Fires and fights erupt at tent city in Holon slum

By
August 10, 2011 19:46

Residents of tent city in Jesse Cohen slum vow to attack police, go down fighting if campsite is forcibly evacuated.

4 minute read.



Jesse Cohen burning couch

Holon Jesse Cohen burning couch_311. (photo credit: ben hartman)

Tires and a couch were set on fire on a major thoroughfare in Holon on Wednesday, as residents of a campsite in the city’s Jesse Cohen slum vowed to fight back against a rumored eviction of their tent city.

The atmosphere was highly tense on Wednesday afternoon, as dozens of local residents, including entire families and a large number of children, waited to face down police they heard were coming to evacuate them.

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Attorney Nissan Zechariya, head of the Jesse Cohen neighborhood committee, said that he received a phone call from the Holon Municipality early Wednesday morning who told him that they were going to come and demolish the wooden structures that he said were built at the site over the past weeks.

The shacks house entire families, who Zechariya said are not able to sleep in tents alone. Zechariya said he then got the word out to community youth volunteer Rafi Musari, who made a few calls and by late morning there were already dozens of locals waiting for the police to arrive.

“I don’t understand why they wanted to do this, why not just leave the shacks there? We have always acted peacefully, but this caused people to lose their cool and go crazy,” Zechariya said, adding “this isn’t a rock and roll protest, these are people with very, very serious problems who have nothing to lose.

“This is not a protest of the middle class who cant make ends meet, these are people living in the gutter and it’s not smart to come and mess with them. It could all spin out of control in a second.”

Musari agreed with the sentiment, saying “this isn’t a reality show, this isn’t Rothschild.

It’s people in real serious distress.”

When asked if they will use violence against police, he said “they will fight with everything they have.”

In the mid-afternoon, two municipality clerks arrived and were surrounded by locals who shouted that they had nowhere else to stay and would not let the demolitions happen. The clerks left within a few minutes after telling people that they would go check about getting them a permit from the city hall for the structures.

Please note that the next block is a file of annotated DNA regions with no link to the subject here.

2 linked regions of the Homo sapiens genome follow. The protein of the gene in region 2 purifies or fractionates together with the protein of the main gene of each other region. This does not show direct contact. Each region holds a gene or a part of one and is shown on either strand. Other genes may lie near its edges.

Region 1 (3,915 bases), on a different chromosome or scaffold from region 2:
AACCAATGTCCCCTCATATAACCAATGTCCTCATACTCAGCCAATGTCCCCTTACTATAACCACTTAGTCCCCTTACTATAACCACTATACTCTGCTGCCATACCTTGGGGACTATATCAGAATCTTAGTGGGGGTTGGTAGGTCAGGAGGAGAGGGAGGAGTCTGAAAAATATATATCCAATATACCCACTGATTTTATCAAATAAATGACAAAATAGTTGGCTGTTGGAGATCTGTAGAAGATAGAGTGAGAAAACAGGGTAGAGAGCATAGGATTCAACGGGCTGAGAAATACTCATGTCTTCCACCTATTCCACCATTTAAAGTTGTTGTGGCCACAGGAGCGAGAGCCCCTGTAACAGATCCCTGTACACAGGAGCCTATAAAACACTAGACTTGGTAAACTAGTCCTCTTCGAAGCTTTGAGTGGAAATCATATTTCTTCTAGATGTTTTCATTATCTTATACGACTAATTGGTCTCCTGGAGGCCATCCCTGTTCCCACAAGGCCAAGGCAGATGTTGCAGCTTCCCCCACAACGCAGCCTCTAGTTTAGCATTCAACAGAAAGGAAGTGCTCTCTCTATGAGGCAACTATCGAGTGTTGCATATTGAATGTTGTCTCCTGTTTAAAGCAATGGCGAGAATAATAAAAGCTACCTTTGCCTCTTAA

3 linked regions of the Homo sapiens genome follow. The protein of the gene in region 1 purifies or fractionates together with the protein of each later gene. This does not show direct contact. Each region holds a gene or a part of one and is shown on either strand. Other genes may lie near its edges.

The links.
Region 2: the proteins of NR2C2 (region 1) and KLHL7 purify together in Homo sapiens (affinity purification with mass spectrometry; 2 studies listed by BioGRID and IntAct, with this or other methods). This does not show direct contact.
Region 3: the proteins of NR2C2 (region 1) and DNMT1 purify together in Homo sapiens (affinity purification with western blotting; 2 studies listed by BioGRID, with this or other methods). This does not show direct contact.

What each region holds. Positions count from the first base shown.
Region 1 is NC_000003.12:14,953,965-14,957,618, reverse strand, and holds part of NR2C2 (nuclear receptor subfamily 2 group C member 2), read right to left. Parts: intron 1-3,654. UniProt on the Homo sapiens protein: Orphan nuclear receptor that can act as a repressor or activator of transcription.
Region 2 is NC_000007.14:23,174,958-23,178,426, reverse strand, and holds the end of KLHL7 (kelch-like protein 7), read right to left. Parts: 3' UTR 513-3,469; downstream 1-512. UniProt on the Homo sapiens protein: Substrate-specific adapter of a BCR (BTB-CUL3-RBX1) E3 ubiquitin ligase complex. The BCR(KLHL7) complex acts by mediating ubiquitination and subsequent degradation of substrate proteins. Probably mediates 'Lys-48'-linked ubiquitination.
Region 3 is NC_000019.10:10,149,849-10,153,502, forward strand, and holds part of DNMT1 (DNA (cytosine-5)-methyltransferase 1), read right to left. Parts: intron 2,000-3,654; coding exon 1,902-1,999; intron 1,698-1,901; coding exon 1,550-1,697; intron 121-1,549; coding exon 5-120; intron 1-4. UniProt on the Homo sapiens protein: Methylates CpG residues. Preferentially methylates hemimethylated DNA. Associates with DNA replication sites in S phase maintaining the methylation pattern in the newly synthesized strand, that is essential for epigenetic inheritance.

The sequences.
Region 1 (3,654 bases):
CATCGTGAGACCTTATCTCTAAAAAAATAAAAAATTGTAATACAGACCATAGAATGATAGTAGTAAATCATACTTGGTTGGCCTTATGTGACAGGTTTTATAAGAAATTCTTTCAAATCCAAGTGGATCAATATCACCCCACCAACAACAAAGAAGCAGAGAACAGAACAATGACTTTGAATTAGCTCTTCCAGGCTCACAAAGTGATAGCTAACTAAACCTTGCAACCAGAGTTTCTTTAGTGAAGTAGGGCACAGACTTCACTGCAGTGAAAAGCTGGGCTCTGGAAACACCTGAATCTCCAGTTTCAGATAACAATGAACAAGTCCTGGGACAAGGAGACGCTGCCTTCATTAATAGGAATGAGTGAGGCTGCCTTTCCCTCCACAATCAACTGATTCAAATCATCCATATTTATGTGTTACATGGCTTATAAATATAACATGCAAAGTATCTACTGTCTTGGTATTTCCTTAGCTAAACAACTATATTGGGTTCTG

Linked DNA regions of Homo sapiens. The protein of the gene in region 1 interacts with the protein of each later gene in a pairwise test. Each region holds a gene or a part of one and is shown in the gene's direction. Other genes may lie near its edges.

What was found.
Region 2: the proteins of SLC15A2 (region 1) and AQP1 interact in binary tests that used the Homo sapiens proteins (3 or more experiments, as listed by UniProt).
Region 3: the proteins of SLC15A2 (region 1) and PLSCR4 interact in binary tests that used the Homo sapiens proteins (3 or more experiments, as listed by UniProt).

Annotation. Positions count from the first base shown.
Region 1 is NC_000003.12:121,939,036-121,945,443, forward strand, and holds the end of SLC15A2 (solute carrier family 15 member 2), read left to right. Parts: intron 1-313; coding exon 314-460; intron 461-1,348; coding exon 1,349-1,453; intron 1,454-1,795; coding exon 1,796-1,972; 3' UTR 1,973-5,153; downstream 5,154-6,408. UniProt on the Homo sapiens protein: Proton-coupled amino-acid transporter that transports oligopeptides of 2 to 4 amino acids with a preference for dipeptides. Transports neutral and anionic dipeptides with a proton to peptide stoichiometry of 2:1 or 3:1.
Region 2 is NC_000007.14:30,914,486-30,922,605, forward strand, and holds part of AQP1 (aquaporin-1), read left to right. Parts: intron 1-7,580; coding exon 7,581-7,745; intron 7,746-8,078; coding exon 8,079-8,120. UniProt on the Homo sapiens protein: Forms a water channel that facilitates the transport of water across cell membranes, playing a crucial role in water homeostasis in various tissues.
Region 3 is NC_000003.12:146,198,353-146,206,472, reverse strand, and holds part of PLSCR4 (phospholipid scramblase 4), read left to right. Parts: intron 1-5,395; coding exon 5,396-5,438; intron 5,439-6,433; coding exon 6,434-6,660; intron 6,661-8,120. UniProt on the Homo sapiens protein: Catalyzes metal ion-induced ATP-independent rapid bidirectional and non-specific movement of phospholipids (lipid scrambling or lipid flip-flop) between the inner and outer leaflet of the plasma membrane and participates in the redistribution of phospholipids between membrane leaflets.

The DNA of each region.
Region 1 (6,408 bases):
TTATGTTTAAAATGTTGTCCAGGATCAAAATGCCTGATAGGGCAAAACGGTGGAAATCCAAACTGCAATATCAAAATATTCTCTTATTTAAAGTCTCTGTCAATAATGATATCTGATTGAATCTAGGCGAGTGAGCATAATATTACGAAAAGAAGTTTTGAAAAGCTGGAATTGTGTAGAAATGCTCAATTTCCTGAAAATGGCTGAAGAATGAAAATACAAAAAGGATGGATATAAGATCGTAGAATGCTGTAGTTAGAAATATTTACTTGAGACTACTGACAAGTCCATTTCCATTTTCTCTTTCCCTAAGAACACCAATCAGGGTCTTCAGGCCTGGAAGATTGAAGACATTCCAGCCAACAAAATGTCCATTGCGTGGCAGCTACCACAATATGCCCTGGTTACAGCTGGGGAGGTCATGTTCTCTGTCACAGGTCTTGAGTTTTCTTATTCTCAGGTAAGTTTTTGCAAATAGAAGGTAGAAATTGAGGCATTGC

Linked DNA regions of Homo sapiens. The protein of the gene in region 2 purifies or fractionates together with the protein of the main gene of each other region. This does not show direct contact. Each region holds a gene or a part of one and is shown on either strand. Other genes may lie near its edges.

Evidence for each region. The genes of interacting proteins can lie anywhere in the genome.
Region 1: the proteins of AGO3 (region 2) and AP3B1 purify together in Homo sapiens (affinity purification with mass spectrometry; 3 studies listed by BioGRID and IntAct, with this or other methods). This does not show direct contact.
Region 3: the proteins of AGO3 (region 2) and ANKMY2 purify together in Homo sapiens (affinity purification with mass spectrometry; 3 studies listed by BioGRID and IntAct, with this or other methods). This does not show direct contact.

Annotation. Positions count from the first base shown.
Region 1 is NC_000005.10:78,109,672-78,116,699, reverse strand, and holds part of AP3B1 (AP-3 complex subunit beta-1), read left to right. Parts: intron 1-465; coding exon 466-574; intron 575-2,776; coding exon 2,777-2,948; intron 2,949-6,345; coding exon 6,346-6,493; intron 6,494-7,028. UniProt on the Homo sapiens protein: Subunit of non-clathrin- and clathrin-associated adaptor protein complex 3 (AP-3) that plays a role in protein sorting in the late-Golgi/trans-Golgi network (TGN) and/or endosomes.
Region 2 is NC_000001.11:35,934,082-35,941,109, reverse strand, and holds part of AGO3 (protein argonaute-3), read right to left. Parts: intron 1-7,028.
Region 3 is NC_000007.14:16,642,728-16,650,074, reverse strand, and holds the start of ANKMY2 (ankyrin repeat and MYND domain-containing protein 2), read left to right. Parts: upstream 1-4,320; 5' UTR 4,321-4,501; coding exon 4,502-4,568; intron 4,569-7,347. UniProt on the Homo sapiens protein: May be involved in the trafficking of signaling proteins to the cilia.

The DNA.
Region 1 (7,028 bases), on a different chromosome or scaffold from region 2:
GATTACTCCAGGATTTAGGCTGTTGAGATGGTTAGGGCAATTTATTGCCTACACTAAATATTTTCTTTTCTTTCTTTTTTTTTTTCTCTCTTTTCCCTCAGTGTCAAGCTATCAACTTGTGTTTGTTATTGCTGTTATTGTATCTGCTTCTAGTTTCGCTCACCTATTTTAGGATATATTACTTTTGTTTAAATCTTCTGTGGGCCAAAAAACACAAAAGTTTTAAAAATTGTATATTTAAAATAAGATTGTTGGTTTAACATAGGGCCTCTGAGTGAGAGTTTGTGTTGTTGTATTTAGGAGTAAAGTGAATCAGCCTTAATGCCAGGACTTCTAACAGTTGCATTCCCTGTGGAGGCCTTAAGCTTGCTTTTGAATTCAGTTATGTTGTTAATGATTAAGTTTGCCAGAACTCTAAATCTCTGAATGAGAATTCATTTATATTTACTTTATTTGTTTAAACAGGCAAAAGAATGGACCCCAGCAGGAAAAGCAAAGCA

Arguments then broke out in the crowd between those who feared that it was merely a ploy to get people to leave, and those who said they should block off the roads and face off with police while they had the numbers to do so.

At this point, a few of the young men dragged a couch and several tires into the street and set them alight, sending giant plumes of black smoke into the air. It took police around 20 minutes to arrive, at which point a single officer surveyed the scene, as children threw plums and a few pieces of wood at him as he sat in his patrol car.

The fire was eventually put out by firefighters, and as a group of YASSAM anti-riot police watched the scene the announcement made its way through the tent city that the municipality had backed down, and that no eviction would take place.

All those present vowed to rebuild again and again if police and municipal clerks in fact returned. Perhaps owing to what they describe as a desperate situation, those at the campsite vowed to take extreme measures if their newfound homes were in danger.

In one of the tents, where a couple named Rafi and Osnat are staying with their three children, Osnat pointed to a gas tank and said that if police come to demolish her home she will gather her children around the tank and threaten to blow the shack sky-high, just to show police how serious they are.

David Bodarsky, 32, said “people here have nowhere to live and we will fight and draw blood if we have to. The State of Israel doesn’t care about the people here, we’re asking for humanitarian assistance, maybe the rest of the world will care.”

Bodarsky, who said he has been homeless and in and out of prison since he was 12 years old, said “we hope that the police do come so that they can see how serious we are, that we aren’t like the campsite on Rothschild.”

“I’m ready to die here, I’ve got nothing left here, I could even be willing to blow myself up with a gas tank next to the police, I just don’t care anymore.”


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